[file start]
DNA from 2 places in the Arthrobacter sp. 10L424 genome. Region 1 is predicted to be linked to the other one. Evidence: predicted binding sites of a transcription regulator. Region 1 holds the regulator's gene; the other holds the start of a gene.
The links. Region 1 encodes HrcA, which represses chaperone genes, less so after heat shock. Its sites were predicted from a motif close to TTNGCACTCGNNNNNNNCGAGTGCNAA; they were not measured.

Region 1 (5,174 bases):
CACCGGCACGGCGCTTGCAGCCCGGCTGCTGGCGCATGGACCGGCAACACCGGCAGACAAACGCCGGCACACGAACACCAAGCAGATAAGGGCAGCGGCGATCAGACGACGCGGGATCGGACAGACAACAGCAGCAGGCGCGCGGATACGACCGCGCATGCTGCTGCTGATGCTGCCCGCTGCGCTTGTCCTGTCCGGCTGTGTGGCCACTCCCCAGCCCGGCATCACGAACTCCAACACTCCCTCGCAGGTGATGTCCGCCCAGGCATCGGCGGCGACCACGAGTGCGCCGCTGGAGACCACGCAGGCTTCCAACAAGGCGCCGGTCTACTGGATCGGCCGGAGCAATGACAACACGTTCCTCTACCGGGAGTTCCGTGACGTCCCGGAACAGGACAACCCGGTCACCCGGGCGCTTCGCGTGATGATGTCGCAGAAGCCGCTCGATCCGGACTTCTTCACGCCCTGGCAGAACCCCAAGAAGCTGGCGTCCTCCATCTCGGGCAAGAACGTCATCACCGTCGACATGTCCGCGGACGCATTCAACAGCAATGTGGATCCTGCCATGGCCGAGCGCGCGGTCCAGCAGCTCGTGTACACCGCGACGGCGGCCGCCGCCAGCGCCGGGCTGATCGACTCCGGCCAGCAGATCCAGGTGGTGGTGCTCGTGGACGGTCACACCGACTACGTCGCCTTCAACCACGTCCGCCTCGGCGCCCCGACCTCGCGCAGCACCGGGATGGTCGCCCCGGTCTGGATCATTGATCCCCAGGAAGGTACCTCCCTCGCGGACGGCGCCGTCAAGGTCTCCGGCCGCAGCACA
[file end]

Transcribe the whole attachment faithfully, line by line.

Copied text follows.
DNA from 2 places in the Arthrobacter sp. 10L424 genome. Region 1 is predicted to be linked to the other one. Evidence: predicted binding sites of a transcription regulator. Region 1 holds the regulator's gene; the other holds the start of a gene.
The links. Region 1 encodes HrcA, which represses chaperone genes, less so after heat shock. Its sites were predicted from a motif close to TTNGCACTCGNNNNNNNCGAGTGCNAA; they were not measured.

Region 1 (5,174 bases):
CACCGGCACGGCGCTTGCAGCCCGGCTGCTGGCGCATGGACCGGCAACACCGGCAGACAAACGCCGGCACACGAACACCAAGCAGATAAGGGCAGCGGCGATCAGACGACGCGGGATCGGACAGACAACAGCAGCAGGCGCGCGGATACGACCGCGCATGCTGCTGCTGATGCTGCCCGCTGCGCTTGTCCTGTCCGGCTGTGTGGCCACTCCCCAGCCCGGCATCACGAACTCCAACACTCCCTCGCAGGTGATGTCCGCCCAGGCATCGGCGGCGACCACGAGTGCGCCGCTGGAGACCACGCAGGCTTCCAACAAGGCGCCGGTCTACTGGATCGGCCGGAGCAATGACAACACGTTCCTCTACCGGGAGTTCCGTGACGTCCCGGAACAGGACAACCCGGTCACCCGGGCGCTTCGCGTGATGATGTCGCAGAAGCCGCTCGATCCGGACTTCTTCACGCCCTGGCAGAACCCCAAGAAGCTGGCGTCCTCCATCTCGGGCAAGAACGTCATCACCGTCGACATGTCCGCGGACGCATTCAACAGCAATGTGGATCCTGCCATGGCCGAGCGCGCGGTCCAGCAGCTCGTGTACACCGCGACGGCGGCCGCCGCCAGCGCCGGGCTGATCGACTCCGGCCAGCAGATCCAGGTGGTGGTGCTCGTGGACGGTCACACCGACTACGTCGCCTTCAACCACGTCCGCCTCGGCGCCCCGACCTCGCGCAGCACCGGGATGGTCGCCCCGGTCTGGATCATTGATCCCCAGGAAGGTACCTCCCTCGCGGACGGCGCCGTCAAGGTCTCCGGCCGCAGCACA